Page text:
The Book of Acts is the chief historical book of the New Testament. Just as those of the Old Testament detail the history of Israel post-Pentateuch, Acts describes the work of the apostles after the Gospels.
In last Sunday’s Mass readings, for the feast of the Baptism of the Lord, we read a portion of Peter’s vision from Acts, which was a major catalyst for the Church embracing the Gentiles alongside the original Jewish followers of Jesus.
Before his Ascension, He had commanded his disciples not to remain in their tiny section of the continent, but to carry the Gospel to the whole world. The Twelve would stay put briefly to preach to the Jews, but in order to carry out the larger mission of the Church, they eventually had to split up and spread out far and wide.
Indeed, if the apostles and the early followers of Jesus had fully understood from the outset the message of the Messiah, they would have understood that this Gospel was not strictly for the Jews but for the Gentiles, too. (Mt 8:11; Lk 2:32)
The engrafting of the Gentiles was finally consummated in Acts 10, when Peter, the head of the Twelve, and Cornelius, a pious centurion, both received visions that would catapult the Church into a new era.
From an angel, Cornelius received instructions to find Peter. Likewise, Peter saw various wild creatures such as beasts and insects. A voice came to him three times saying, “Get up, Peter; kill and eat,” but Peter refused because eating those things was prohibited by Jewish law. In response, the voice declared that all foods are permissible.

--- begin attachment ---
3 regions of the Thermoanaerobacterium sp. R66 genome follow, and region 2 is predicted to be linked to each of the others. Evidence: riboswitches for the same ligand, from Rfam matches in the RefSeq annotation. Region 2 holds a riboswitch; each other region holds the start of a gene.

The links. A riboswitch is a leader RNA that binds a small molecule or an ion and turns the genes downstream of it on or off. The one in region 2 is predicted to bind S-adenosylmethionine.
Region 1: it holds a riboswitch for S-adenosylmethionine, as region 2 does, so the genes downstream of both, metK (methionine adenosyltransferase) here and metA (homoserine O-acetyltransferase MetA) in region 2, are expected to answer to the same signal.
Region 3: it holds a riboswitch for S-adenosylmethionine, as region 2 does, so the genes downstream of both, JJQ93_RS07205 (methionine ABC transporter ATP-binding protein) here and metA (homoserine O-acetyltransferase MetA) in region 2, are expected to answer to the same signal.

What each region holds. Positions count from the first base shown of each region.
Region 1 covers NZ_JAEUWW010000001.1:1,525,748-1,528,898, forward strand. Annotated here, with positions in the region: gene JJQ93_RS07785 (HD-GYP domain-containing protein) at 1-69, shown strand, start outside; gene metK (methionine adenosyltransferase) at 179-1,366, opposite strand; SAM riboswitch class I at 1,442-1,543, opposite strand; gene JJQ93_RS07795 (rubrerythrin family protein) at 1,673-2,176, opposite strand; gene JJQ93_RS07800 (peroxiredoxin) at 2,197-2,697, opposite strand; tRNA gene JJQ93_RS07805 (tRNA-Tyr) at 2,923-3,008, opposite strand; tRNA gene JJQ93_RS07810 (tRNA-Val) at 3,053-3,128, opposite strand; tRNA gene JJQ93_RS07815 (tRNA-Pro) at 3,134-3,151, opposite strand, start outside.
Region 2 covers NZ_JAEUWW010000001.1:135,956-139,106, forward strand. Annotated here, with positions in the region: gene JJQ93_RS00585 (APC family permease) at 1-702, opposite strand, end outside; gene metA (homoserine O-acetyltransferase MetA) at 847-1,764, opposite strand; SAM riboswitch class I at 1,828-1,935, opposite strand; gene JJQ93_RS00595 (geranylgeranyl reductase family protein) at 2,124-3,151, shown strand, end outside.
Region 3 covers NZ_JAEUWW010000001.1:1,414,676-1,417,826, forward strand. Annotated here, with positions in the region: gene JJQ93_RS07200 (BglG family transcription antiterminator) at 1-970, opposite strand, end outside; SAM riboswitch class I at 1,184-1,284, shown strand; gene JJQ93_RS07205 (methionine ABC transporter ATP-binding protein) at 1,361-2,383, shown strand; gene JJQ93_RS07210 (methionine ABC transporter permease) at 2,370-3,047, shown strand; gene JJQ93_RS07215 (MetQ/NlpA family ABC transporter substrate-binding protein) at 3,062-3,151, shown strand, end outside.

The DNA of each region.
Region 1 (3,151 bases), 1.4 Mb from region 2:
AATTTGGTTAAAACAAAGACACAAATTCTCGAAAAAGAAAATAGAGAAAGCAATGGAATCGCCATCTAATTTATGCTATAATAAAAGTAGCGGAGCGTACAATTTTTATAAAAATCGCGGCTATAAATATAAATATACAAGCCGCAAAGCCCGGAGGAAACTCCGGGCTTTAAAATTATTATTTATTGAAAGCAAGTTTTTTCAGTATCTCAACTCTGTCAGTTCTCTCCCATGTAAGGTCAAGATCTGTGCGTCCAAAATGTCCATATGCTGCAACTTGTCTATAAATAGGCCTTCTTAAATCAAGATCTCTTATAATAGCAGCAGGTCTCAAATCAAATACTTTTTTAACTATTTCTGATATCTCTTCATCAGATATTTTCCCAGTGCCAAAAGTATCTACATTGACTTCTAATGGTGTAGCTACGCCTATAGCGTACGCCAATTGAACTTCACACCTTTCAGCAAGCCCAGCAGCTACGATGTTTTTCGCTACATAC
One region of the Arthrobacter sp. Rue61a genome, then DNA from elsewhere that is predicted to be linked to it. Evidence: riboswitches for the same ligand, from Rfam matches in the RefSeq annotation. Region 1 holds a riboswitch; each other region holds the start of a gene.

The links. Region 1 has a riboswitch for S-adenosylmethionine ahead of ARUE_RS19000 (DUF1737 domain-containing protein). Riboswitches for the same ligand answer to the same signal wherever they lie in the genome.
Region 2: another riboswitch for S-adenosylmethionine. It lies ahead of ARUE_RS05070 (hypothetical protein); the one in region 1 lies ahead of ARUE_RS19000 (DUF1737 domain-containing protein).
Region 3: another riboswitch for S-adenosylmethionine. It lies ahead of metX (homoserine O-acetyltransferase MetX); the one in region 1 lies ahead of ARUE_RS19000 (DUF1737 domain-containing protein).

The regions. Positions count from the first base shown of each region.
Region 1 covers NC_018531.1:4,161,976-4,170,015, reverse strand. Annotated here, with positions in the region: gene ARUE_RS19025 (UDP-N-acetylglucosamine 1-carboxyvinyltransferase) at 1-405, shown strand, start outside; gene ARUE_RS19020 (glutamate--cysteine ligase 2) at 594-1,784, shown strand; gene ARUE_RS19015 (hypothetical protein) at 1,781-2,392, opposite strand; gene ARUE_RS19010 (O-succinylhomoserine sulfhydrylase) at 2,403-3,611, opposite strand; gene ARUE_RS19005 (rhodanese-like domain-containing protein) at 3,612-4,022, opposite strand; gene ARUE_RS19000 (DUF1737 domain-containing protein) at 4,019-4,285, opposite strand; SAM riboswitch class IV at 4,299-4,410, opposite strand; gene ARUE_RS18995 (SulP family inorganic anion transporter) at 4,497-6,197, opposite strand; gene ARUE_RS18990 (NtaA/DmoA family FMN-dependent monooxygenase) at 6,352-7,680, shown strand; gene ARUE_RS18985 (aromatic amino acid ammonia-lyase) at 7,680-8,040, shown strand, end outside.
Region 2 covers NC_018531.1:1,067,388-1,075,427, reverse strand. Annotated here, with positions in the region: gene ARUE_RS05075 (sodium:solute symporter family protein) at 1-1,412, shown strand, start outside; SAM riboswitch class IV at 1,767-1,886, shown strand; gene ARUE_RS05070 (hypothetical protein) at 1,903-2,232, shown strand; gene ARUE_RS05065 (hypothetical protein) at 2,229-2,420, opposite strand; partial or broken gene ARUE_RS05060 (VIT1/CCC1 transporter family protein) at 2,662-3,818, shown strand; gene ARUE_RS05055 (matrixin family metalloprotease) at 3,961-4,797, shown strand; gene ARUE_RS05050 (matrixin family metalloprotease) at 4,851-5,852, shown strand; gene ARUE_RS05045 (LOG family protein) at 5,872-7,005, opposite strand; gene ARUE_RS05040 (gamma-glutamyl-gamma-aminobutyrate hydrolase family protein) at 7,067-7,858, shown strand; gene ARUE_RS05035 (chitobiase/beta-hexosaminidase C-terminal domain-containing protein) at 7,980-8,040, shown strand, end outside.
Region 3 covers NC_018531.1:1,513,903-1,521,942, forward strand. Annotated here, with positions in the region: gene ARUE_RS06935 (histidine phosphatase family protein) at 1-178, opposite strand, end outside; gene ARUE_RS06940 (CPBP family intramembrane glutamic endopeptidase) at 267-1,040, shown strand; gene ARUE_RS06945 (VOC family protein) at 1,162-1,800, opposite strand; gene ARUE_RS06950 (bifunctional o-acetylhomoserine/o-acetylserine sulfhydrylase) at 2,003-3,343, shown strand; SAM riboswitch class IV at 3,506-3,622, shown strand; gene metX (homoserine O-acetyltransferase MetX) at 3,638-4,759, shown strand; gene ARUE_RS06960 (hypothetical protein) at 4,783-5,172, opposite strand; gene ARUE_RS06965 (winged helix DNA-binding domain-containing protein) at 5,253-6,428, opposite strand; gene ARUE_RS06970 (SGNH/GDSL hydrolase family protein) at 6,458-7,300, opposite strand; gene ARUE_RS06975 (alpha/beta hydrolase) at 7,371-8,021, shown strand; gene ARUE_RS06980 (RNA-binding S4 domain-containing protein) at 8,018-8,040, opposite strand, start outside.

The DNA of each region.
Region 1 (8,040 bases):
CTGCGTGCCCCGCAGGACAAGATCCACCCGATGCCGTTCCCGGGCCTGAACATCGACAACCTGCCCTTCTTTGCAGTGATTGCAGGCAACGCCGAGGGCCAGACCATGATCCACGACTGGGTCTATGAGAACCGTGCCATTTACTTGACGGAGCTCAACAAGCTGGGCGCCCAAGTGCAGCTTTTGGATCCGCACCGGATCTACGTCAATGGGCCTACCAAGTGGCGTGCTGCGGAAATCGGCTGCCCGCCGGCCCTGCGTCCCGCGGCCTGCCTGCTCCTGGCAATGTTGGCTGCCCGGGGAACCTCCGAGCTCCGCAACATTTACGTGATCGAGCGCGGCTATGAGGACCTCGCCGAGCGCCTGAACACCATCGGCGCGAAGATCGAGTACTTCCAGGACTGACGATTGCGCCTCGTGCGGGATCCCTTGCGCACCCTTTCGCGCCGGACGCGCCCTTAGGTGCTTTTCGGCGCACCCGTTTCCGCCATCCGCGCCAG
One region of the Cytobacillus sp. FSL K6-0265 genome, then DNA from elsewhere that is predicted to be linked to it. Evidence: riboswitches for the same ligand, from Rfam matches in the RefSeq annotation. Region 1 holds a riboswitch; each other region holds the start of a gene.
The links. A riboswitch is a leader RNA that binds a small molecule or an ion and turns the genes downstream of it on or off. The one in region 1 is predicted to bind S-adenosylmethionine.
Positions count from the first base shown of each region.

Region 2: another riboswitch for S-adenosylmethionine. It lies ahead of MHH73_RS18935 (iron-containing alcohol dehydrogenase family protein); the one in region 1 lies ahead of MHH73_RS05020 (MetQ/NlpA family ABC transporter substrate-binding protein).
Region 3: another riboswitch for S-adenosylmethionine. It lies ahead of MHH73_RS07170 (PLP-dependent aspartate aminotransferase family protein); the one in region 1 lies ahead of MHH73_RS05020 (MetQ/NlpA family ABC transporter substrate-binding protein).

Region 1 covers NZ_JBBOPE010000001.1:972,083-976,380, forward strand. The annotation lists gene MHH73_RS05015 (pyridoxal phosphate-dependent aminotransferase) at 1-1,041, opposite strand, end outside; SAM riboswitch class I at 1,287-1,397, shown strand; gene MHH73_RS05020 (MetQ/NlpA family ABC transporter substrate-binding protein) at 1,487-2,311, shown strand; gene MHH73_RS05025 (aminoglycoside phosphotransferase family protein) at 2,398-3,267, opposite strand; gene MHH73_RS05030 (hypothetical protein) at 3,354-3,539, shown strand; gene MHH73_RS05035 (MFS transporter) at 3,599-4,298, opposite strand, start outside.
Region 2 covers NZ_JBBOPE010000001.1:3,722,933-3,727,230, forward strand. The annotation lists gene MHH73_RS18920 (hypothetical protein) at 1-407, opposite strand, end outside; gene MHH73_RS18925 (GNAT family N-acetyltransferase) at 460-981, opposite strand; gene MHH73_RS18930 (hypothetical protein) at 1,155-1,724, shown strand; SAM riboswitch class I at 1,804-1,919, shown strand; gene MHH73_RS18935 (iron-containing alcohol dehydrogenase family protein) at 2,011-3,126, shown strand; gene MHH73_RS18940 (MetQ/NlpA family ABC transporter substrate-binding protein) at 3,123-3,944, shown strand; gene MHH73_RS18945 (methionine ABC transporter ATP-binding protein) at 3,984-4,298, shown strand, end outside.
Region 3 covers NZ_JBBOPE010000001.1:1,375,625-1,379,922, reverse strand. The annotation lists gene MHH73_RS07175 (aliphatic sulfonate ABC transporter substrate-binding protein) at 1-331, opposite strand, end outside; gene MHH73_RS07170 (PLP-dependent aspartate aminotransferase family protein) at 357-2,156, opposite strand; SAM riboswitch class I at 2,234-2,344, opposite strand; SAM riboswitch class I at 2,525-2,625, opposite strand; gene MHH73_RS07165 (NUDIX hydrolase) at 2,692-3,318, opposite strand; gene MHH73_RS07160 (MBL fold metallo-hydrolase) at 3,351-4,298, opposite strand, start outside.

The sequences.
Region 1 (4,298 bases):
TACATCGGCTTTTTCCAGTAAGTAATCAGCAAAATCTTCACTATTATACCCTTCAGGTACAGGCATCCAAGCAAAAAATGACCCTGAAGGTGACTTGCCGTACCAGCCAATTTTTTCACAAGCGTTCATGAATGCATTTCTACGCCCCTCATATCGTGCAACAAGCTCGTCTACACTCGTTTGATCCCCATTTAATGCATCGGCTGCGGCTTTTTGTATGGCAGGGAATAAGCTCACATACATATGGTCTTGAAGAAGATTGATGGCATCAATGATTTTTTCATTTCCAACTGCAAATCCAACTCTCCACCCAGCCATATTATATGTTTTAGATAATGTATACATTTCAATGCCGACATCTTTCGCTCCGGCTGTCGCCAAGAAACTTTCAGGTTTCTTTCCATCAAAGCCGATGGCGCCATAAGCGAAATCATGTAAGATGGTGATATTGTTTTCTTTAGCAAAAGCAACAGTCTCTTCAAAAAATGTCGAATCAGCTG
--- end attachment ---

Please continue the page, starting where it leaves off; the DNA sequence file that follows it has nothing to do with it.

This vision revealed that a people once foreign to God and unclean to the Jews would now have the opportunity to be declared co-heirs to the Kingdom. When Peter and Cornelius finally meet, Peter understands this deeper message of the revelations he received: that Christ makes all the members of his Church—regardless of ethnicity, culture, or language—partakers in his divine nature. As a result, Peter is the first to spread the Gospel to the Gentiles.
As Catholics, we believe Peter’s role is no coincidence. In the Gospels, Peter is noticeable as the distinguished apostle Jesus picked to be the shepherd of his flock. Using this description from Acts, we can see how he had a special position as the chief apostle and leader of the early Church. Using the “fisher of men” reference assigned to Peter by Jesus (Lk 5:10; Jn 21:11), we also see that it’s Peter who is the preeminent fisherman.
He acts on this first during Pentecost, the inception of the Church with Jewish believers, and with the Gentiles through Cornelius. It is through Peter’s preaching and apostolic mission that the Church is literally built, fulfilling Matthew 16:18.
Peter’s commission conveys the “catholic” mission of the church. This defining mark shows that Jesus’ institution of a unitive body was intended to be global (Mt 28:19) and universal, at all times, in its embrace to reconcile mankind to God. This catholicity was seen in 50AD when the apostles preached with authority and appointed successors, and is seen today with their modern successors, the Catholic bishops.